Dennis, I can see how a frame can be part of the work in the same way as the edges are for me but personally I simply can't deal with the framing. I did once think about buying framing equip because framimg is expensive but a trial run decided me that i could not produce a frame ( or even a mount :oops: ) to a standard that satisfies me...and when it comes to colour, width depth etc i'm lost. I suppose if i thought about it BEFORE I started a work maybe it'd come together as a whole ? I don't know...might try one day :D and surprise myself..
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PostRe: frames

by brianpetrie » Mon Dec 08, 2008 9:14 am

Thank you everyone....I had a less boring weekend than normal !
But back to my original point...where can I buy decent frames or mouldings online ?
I've actually ended up buying a pro mitre saw and an under pinner so I can now frame my own paintings ( or yours Wendy if you want ).
I'll do the usual google search for moulding suppliers, but if anyone uses a supplier and is happy with them I'd be happy to know.
I'm also happy to give customers a choice too Wendy.
from now on I'll paint the edge of my canvas, then frame it so the customer can remove the frame and sell it at a car boot sale and everyone's happy !

But again, a nice debate for once, and one that separates the men from the lasses !!!
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PostRe: frames

by wendypuerto » Mon Dec 08, 2008 9:24 am

Glad to have livened up the weekend Brian :lol: It has been a little dull on the forum,it shows we are all passionate about our work.
If you are able to do the framing yourself it has to be a winner,thank you for your offer but somehow sending work back and forward would cetainly defeat the object. :lol:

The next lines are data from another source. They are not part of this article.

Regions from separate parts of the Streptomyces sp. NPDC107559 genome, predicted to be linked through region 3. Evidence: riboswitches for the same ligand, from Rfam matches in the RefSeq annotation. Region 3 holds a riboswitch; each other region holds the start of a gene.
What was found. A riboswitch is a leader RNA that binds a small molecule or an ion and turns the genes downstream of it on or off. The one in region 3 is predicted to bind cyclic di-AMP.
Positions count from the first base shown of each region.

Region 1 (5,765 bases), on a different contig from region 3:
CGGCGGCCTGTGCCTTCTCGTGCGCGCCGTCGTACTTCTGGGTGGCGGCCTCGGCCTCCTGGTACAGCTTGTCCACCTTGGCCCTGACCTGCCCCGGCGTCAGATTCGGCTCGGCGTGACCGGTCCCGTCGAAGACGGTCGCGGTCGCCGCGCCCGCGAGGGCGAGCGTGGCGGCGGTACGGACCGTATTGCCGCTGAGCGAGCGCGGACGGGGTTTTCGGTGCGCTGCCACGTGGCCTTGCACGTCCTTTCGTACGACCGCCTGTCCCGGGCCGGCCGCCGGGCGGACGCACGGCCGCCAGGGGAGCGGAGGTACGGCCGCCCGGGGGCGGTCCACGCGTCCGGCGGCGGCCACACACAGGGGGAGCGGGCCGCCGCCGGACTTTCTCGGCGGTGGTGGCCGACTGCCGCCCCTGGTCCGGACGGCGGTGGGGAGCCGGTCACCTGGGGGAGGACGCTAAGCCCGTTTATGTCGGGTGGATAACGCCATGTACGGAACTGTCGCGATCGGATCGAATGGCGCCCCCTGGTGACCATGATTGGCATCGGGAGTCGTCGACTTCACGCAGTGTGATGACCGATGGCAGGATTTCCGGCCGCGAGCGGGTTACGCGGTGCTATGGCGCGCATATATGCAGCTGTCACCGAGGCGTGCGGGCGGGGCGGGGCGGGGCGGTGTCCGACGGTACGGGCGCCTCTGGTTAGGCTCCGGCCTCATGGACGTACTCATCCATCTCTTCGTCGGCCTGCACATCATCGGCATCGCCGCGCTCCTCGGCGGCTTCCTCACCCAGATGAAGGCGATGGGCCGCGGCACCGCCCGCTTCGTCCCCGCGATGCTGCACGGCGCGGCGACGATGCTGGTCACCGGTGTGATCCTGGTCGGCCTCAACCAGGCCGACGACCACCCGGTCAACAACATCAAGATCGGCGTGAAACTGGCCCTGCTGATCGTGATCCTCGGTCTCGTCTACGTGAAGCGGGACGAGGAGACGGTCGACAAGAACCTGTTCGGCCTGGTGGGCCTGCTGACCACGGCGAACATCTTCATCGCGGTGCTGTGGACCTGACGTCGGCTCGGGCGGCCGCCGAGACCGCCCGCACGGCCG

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PostRe: frames

by jackpurvis » Mon Dec 08, 2008 12:07 pm

So far as the painting of edges is concerned I always do. Either a sympathetic colour on the narrow frames, or colour or a continuation of the painting on the deep box edges. I have a good reason to do so. Couple of years ago a purchaser brought one of my paintings back, for, through either cleaning or wiping she had left a dirty mark on the side which on that occasion had been left unpainted. The white canvas side can attract marks.
I did explain to her that until it was varnished best not to wipe, especially with a damp cloth. :roll:
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PostRe: frames

by eliseferguson » Mon Dec 08, 2008 2:03 pm

Hey Brian, we do enjoy a good round of virtual sparring from time to time, don't we?! But there were a few serious suggestions for online framers back at the start before the debate started, not sure how many will supply 60mm wide moulding though. Sounds like the DIY solution is worth pursuing - will you go on a framing course or just teach yourself? I cut all my own mounts now but I don't really want to invest in the hardware needed for framing, not yet anyway. The Jackson's frames sound like a good compromise.

Elise
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PostRe: frames

by dennisspicer » Mon Dec 08, 2008 2:34 pm

I had a long answer prepared and then thought "blow it why bother, this is getting into angels dancing on the head of a pin territory, so I scrapped it.
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PostRe: frames

by wendypuerto » Mon Dec 08, 2008 2:53 pm

No it's about you putting other artists work down, and inflating your own as more worthy.so I am glad you thought better of it.
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PostRe: frames

by brianpetrie » Mon Dec 08, 2008 2:55 pm

Hey, no arguing on my thread !
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PostRe: frames

by dennisspicer » Mon Dec 08, 2008 10:16 pm

We'll argue if we want to!I put nobody's work down. Where did I do so? I just said what I believe to be true in general terms and if anyone applies it to their own work, well, it's their business. Nowhere did I even mention my own work Wendy.And as for your advice about frames on my work (who is now putting another artists work down?) I will waste no time in considering it.